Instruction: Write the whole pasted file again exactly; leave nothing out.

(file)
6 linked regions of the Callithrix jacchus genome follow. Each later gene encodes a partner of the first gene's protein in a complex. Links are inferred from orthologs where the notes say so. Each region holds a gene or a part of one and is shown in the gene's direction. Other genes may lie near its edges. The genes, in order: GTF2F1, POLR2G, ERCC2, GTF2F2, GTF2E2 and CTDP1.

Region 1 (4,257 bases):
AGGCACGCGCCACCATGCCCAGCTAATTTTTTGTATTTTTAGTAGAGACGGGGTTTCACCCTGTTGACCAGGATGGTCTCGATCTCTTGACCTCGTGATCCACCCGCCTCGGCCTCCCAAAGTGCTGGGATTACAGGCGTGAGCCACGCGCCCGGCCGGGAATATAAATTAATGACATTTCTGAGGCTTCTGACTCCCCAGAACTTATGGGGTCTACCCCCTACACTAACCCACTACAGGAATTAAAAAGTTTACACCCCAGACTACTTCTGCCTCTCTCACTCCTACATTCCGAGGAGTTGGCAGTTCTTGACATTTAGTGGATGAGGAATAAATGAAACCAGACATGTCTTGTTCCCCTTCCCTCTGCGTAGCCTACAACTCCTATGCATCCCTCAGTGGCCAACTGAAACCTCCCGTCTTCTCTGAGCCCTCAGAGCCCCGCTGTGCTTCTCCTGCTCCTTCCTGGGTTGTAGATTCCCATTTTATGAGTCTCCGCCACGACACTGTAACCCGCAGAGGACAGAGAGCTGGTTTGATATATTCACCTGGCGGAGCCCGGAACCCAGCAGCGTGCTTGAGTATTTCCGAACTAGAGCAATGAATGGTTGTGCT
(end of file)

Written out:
6 linked regions of the Callithrix jacchus genome follow. Each later gene encodes a partner of the first gene's protein in a complex. Links are inferred from orthologs where the notes say so. Each region holds a gene or a part of one and is shown in the gene's direction. Other genes may lie near its edges. The genes, in order: GTF2F1, POLR2G, ERCC2, GTF2F2, GTF2E2 and CTDP1.

Region 1 (4,257 bases):
AGGCACGCGCCACCATGCCCAGCTAATTTTTTGTATTTTTAGTAGAGACGGGGTTTCACCCTGTTGACCAGGATGGTCTCGATCTCTTGACCTCGTGATCCACCCGCCTCGGCCTCCCAAAGTGCTGGGATTACAGGCGTGAGCCACGCGCCCGGCCGGGAATATAAATTAATGACATTTCTGAGGCTTCTGACTCCCCAGAACTTATGGGGTCTACCCCCTACACTAACCCACTACAGGAATTAAAAAGTTTACACCCCAGACTACTTCTGCCTCTCTCACTCCTACATTCCGAGGAGTTGGCAGTTCTTGACATTTAGTGGATGAGGAATAAATGAAACCAGACATGTCTTGTTCCCCTTCCCTCTGCGTAGCCTACAACTCCTATGCATCCCTCAGTGGCCAACTGAAACCTCCCGTCTTCTCTGAGCCCTCAGAGCCCCGCTGTGCTTCTCCTGCTCCTTCCTGGGTTGTAGATTCCCATTTTATGAGTCTCCGCCACGACACTGTAACCCGCAGAGGACAGAGAGCTGGTTTGATATATTCACCTGGCGGAGCCCGGAACCCAGCAGCGTGCTTGAGTATTTCCGAACTAGAGCAATGAATGGTTGTGCT